Guest Article: Bridging the Singaporean Class Divide – A Personal Account

The recent Channel NewsAsia (CNA) documentary, Regardless of Class, has sparked off fierce debates, and I am here to write from the perspective of a girl from a “low-class” background and how I view privilege. Actually I wouldn’t want to use the word, “low-class” but this is just to illustrate my family financials who had an income of about $1,000 per month back then, and as such, I fall into the “low-class” bracket defined by CNA. If you are interested to view the full video, the link is here: https://www.channelnewsasia.com/news/cnainsider/regardless-class-race-religion-survey-singapore-income-divide-10774682

So here goes!

I grew up in a family of four. My dad is the sole breadwinner earning about $1,000 per month as a technician. My mum (who is illiterate) is a housewife and has worked as cleaner in the past, and I have an elder brother who is two years older than me. My childhood was a happy one because my parents did not set sky-high expectations for my brother and I. Of course I was happy about that: I remember playing block catching around my neighbourhood, going to my best friend’s house which was a huge maisonette to watch Cable TV which had the latest Hong Kong TVB drama, and joining my brother and his friends for a game of soccer. Just a plastic ball and a huge court would keep us very happy and entertained for the whole afternoon!

I attended a prestigious primary school (which was due to me staying in close proximity), and there were of course classmates who were of a different social class than mine. So I can tell you that from a young age, we knew that there was a divide. There were Core Curricular Activities (CCAs) in school which I was interested in, like Chinese Calligraphy and Ballet, and I was envious of those classmates who could learn them. I could not because these CCAs required monthly fees which my family couldn’t afford. But I remembered that I had a well-to do classmate who gave me her calligraphy pen to let me doodle, when she saw that I was very interested in it. So this brings me to this point:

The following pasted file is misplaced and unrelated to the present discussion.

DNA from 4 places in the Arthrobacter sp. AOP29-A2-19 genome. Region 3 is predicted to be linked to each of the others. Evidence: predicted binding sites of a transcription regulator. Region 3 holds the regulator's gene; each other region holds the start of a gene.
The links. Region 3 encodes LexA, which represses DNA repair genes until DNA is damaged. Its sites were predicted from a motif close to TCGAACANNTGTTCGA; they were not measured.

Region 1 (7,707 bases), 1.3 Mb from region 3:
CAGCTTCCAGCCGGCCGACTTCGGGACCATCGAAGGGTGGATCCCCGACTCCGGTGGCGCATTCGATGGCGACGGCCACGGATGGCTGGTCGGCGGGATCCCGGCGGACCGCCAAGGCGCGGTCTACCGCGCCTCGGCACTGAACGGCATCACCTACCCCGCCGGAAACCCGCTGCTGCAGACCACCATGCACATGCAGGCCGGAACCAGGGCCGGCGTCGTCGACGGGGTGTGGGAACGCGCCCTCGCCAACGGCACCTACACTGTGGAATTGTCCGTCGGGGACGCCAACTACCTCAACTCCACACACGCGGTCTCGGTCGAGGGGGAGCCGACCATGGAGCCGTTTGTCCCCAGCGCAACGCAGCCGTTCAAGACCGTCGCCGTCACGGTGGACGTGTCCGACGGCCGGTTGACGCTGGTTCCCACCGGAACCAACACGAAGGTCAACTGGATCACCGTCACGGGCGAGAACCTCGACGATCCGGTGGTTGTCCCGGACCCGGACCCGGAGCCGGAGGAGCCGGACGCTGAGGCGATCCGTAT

“Do not hate those who are born with a silver spoon and privileges. There is nothing wrong in coming from a privileged background. Instead, detest those who make use of privileges and make you feel inferior or lesser than a human being.”

Coming from EM2 (2nd class from the back by the way) and having to work odd jobs since the age of 14, I have been on the receiving end of snide remarks which include:

  1. There was once I topped the Primary 6 cohort in Higher Chinese, beating even the EM1 students. I still remember my score: I got 98/100. Then there was an EM1 student who came up to me and said I cheated in the exam, because there was no way I could have gotten the marks on my own.
  2. People who outright labelled my secondary school as a hooligan school.
  3. A very well-to-do teenage girl who called me slow and stupid when I was serving her at Mos Burger.

Thankfully all these snide remarks and incidents were few and far between. I have broken through the “low-class” background which I was born into with the help of society and caring people who shared their privileges with me. Writing this article has also made me realize how fortunate I am, and that no matter how bad my current circumstances are, it can never be worse than back then.

I am deeply grateful for:

  1. My dad’s employer who allowed him to bring the unwanted Straits Times newspaper home every day. This helped my brother and I to cultivate a love of reading since young, which was the reason that I did not do too badly in English and General Paper. This is especially because my family is Mandarin-speaking, and without the newspaper, we would have very limited opportunities to learn English.
  2. Those clan scholarships/bursaries which I got after primary school. I was extremely playful in primary school, and my grades were cui (note: lousy). But that changed in secondary school which had a very rough environment, where I saw classmates from the Normal (Technical) and Normal (Academic) streams getting into trouble with the law at such a young age and having teenage pregnancies, etc. I told myself I did not want to be like them. That’s why I studied really hard, and it helped that I really loved the subjects – history, geography and social studies – that I was studying. Eventually, I topped my secondary school in O Levels and went on to study in Nanyang Junior College because of its strong Chinese culture.